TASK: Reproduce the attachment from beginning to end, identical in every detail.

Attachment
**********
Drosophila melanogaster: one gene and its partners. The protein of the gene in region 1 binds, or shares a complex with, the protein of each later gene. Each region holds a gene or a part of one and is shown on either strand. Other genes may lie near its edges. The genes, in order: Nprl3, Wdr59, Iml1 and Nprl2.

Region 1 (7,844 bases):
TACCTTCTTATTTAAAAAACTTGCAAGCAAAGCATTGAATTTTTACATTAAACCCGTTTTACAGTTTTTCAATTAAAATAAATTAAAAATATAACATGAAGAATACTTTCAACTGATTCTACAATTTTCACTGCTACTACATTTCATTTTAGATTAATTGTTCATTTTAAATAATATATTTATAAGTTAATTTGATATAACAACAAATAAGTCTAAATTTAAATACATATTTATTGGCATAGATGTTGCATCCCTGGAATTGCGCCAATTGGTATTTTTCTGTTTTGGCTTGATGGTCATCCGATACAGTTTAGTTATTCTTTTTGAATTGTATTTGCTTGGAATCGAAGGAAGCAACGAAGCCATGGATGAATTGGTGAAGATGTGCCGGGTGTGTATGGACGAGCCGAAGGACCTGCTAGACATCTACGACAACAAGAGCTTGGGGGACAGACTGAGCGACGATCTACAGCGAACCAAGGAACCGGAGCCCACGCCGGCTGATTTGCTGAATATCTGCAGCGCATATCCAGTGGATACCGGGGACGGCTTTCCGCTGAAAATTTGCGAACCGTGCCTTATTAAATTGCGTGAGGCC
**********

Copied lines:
Drosophila melanogaster: one gene and its partners. The protein of the gene in region 1 binds, or shares a complex with, the protein of each later gene. Each region holds a gene or a part of one and is shown on either strand. Other genes may lie near its edges. The genes, in order: Nprl3, Wdr59, Iml1 and Nprl2.

Region 1 (7,844 bases):
TACCTTCTTATTTAAAAAACTTGCAAGCAAAGCATTGAATTTTTACATTAAACCCGTTTTACAGTTTTTCAATTAAAATAAATTAAAAATATAACATGAAGAATACTTTCAACTGATTCTACAATTTTCACTGCTACTACATTTCATTTTAGATTAATTGTTCATTTTAAATAATATATTTATAAGTTAATTTGATATAACAACAAATAAGTCTAAATTTAAATACATATTTATTGGCATAGATGTTGCATCCCTGGAATTGCGCCAATTGGTATTTTTCTGTTTTGGCTTGATGGTCATCCGATACAGTTTAGTTATTCTTTTTGAATTGTATTTGCTTGGAATCGAAGGAAGCAACGAAGCCATGGATGAATTGGTGAAGATGTGCCGGGTGTGTATGGACGAGCCGAAGGACCTGCTAGACATCTACGACAACAAGAGCTTGGGGGACAGACTGAGCGACGATCTACAGCGAACCAAGGAACCGGAGCCCACGCCGGCTGATTTGCTGAATATCTGCAGCGCATATCCAGTGGATACCGGGGACGGCTTTCCGCTGAAAATTTGCGAACCGTGCCTTATTAAATTGCGTGAGGCC